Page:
Scaler Diaries: Abhishek Bhatt’s Journey to Intuit

Written by: Abhishek Bhatt
6 Min Read

Before I share my journey, I want to tell you that even if you are not perfect in this field, it doesn’t count as long as you are disciplined with your learning. And the more you keep engaging with different aspects of this field, the more it entertains you. This is what I have experienced from beginning my journey at Mahindra Comviva to my current job at one of the biggest global financial software firms.

I started working with Mahindra Comviva immediately after my college. I didn’t get as many placement opportunities as my batchmates because I had dabbled into multiple fields in the 3rd and 4th years. Due to this, I was unable to hone any of the aspects adequately. Regardless, I don’t regret anything as much because I learned a lot. The problem, however, was that I only got exposure to working on the frontend with Mahindra Comviva. In terms of applicability, I knew it didn’t suffice and I had to somehow switch to a job that involved working on the backend. Wouldn’t life be so much easier if we could simply get what we wanted? But it is never that simple. I have heard many people saying that it’s easier to make a switch in jobs during early years but I didn’t find it true for myself. Switching from frontend to backend was one of the hardest things I had to do.

Meanwhile, I was working on my concepts and decided to join Scaler during that. It helped me with my preparation as the content was in a much more structured way. Since I was aiming to crack interviews of big firms, I loved that the course was inclusive and had systems designs part too. Before this, my preparation was centered around DSA for the most part. With Scaler, I got to learn the system design part of it. During that time, I got an offer from Ajio and started working with them. It was with Ajio that I finally started working on the backend. Even after my course, my learning didn’t halt.

I continued with my quest of finding a job that checked all the boxes in my list- from adequate compensation to scope of growth. I kept on learning and practicing on my own even after Scaler’s online course. Midway, I also switched to Tekion where I worked on the backend for the most part. Besides, the environment was quite fast-paced and I got to learn a lot. But after a while, the tech and projects that I was working on with Tekion became quite repetitive. I didn’t want my growth to become stagnant at any cost. Besides, as I said I aimed to get into a big firm where I could work on good products and contribute on a much broader level.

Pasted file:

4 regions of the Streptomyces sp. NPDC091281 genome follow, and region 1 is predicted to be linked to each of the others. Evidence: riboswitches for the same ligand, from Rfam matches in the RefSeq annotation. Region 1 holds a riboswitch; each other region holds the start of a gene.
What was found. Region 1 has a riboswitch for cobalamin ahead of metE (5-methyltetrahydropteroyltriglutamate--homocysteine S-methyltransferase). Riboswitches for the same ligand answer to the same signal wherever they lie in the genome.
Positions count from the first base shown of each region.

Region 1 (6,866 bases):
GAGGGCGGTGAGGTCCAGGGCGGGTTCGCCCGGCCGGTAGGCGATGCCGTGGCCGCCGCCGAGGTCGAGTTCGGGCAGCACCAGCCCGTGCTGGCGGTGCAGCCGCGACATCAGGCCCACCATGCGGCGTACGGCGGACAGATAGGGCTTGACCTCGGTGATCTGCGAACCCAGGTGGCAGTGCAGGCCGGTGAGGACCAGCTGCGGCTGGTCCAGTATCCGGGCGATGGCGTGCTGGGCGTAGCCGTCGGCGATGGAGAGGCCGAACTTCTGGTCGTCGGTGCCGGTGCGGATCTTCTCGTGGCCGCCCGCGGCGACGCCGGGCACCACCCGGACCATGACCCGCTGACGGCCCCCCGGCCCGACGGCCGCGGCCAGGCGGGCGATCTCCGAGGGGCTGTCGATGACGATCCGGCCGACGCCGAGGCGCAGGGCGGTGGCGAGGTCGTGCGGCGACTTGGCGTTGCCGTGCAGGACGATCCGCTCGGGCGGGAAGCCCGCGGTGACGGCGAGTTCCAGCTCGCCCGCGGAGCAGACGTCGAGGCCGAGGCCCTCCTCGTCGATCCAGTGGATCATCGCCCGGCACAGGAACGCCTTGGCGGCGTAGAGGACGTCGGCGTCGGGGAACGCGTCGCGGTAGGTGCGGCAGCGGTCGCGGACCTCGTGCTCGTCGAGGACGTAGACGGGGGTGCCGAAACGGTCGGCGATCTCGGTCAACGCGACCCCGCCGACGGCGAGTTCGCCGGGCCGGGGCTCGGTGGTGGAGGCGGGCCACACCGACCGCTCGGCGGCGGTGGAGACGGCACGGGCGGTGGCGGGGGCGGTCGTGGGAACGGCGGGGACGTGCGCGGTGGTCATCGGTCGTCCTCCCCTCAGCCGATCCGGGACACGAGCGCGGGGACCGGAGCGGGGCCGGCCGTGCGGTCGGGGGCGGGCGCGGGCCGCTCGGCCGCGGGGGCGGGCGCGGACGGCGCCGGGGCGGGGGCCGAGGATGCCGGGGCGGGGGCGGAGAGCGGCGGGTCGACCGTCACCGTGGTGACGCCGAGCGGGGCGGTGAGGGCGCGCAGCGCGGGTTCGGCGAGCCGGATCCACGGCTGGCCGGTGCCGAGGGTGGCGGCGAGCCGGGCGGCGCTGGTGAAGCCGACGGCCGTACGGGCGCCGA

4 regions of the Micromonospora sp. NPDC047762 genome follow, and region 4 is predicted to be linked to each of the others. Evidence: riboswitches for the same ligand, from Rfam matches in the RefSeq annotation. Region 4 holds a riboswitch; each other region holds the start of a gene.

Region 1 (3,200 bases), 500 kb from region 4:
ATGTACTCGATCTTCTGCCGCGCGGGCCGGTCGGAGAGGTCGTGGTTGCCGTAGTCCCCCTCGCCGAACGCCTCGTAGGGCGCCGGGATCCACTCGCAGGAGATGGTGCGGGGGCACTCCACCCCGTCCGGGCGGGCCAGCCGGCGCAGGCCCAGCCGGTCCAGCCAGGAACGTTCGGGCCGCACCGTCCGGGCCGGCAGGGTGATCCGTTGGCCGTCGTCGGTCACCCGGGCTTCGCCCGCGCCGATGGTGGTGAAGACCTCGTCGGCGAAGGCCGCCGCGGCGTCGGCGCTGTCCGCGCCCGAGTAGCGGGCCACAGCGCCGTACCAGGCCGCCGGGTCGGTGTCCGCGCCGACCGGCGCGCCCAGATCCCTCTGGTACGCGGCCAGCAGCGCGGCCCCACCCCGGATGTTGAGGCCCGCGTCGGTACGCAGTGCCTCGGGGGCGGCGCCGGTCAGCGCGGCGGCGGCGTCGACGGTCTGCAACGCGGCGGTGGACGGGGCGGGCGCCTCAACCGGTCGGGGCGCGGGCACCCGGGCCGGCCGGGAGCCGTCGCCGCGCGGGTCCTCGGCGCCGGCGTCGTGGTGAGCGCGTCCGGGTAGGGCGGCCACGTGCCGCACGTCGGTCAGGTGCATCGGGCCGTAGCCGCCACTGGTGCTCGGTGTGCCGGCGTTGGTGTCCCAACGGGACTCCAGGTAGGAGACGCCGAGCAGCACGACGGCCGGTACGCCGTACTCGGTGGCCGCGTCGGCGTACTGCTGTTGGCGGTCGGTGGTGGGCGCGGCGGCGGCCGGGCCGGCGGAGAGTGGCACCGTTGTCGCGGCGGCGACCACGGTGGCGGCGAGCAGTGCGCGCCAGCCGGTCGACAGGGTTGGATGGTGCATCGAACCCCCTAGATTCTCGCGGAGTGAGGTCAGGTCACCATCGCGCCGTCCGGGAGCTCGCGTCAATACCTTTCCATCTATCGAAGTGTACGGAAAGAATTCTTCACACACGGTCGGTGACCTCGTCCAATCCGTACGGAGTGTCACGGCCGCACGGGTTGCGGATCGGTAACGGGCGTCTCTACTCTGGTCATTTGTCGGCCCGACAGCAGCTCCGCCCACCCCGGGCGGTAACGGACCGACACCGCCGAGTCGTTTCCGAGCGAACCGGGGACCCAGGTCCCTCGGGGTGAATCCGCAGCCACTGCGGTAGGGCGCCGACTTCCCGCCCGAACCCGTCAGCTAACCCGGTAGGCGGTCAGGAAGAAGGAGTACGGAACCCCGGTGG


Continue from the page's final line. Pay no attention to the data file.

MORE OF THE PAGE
So finally, after 7-8 months of self-work, I interviewed with Goldman Sachs and Intuit. My main focus was on Goldman Sachs and I was even doing company-specific preparation at that time. I was using all the resources and preparing the probable questions asked in Goldman Sachs specifically. But fate has a way of surprising us, doesn’t it? I ended up receiving offers from Goldman as well as Intuit but decided to go ahead with the latter even when I wasn’t aiming for it in the first place. I decided on Intuit as their work culture and hospitality towards employees were much more appealing. Besides, they are a monopoly in a majority of the European countries so it was a no-brainer. I have been working with Intuit for 3-4 months now and I am loving the projects and the tech stacks that I am working on. It’s safe to say it was worth the wait after all.

I am still amused by the way fate has a way of playing with us. Not just during these interviews but even in my school, I didn’t have any plans of coming into computer sciences. I had my interest and inclination towards Economics majorly. But by 12th class, I realized the scope of personal and professional growth in computer sciences and ended up in CS at Jamia Millia.

It has been quite a journey till yet and I have never settled for anything less than what I wanted. I have had my share of rejections too. In that regard, I would suggest you never start interviewing with your dream companies. Always start interviewing with companies at the bottom of your preference list and then work your way up.  

In the end, I’d just say that make this discipline your priority and it will give you unanticipated returns. In the process of acing this field, never stop learning. Even after so many years, I am still learning and trying to make myself the best at what I do!

Connect with Abhishek on LinkedIn

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